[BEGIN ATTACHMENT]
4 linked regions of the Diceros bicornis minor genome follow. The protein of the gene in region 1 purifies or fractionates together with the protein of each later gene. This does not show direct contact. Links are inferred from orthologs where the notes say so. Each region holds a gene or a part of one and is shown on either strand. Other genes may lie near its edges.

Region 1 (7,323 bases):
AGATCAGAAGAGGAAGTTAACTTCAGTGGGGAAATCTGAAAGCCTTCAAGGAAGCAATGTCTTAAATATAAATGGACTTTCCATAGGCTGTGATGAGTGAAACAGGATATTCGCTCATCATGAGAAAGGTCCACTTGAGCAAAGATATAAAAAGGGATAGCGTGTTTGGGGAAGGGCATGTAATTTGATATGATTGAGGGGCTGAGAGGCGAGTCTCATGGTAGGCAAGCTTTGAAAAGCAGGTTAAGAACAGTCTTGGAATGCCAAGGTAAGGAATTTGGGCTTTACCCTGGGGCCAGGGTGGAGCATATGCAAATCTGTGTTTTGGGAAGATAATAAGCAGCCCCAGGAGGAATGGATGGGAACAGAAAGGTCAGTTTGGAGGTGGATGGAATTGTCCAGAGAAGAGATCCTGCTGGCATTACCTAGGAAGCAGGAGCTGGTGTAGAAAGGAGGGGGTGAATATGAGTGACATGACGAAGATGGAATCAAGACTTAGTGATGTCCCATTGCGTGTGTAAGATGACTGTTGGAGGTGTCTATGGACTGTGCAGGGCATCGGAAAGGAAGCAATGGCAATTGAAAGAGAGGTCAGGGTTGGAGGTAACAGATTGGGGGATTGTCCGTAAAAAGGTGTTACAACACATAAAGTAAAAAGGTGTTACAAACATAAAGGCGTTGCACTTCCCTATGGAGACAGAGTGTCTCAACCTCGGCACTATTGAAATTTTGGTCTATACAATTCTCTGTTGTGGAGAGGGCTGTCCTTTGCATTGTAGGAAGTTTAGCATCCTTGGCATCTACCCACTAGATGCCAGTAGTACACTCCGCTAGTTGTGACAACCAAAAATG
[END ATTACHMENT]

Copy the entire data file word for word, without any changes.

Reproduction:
4 linked regions of the Diceros bicornis minor genome follow. The protein of the gene in region 1 purifies or fractionates together with the protein of each later gene. This does not show direct contact. Links are inferred from orthologs where the notes say so. Each region holds a gene or a part of one and is shown on either strand. Other genes may lie near its edges.

Region 1 (7,323 bases):
AGATCAGAAGAGGAAGTTAACTTCAGTGGGGAAATCTGAAAGCCTTCAAGGAAGCAATGTCTTAAATATAAATGGACTTTCCATAGGCTGTGATGAGTGAAACAGGATATTCGCTCATCATGAGAAAGGTCCACTTGAGCAAAGATATAAAAAGGGATAGCGTGTTTGGGGAAGGGCATGTAATTTGATATGATTGAGGGGCTGAGAGGCGAGTCTCATGGTAGGCAAGCTTTGAAAAGCAGGTTAAGAACAGTCTTGGAATGCCAAGGTAAGGAATTTGGGCTTTACCCTGGGGCCAGGGTGGAGCATATGCAAATCTGTGTTTTGGGAAGATAATAAGCAGCCCCAGGAGGAATGGATGGGAACAGAAAGGTCAGTTTGGAGGTGGATGGAATTGTCCAGAGAAGAGATCCTGCTGGCATTACCTAGGAAGCAGGAGCTGGTGTAGAAAGGAGGGGGTGAATATGAGTGACATGACGAAGATGGAATCAAGACTTAGTGATGTCCCATTGCGTGTGTAAGATGACTGTTGGAGGTGTCTATGGACTGTGCAGGGCATCGGAAAGGAAGCAATGGCAATTGAAAGAGAGGTCAGGGTTGGAGGTAACAGATTGGGGGATTGTCCGTAAAAAGGTGTTACAACACATAAAGTAAAAAGGTGTTACAAACATAAAGGCGTTGCACTTCCCTATGGAGACAGAGTGTCTCAACCTCGGCACTATTGAAATTTTGGTCTATACAATTCTCTGTTGTGGAGAGGGCTGTCCTTTGCATTGTAGGAAGTTTAGCATCCTTGGCATCTACCCACTAGATGCCAGTAGTACACTCCGCTAGTTGTGACAACCAAAAATG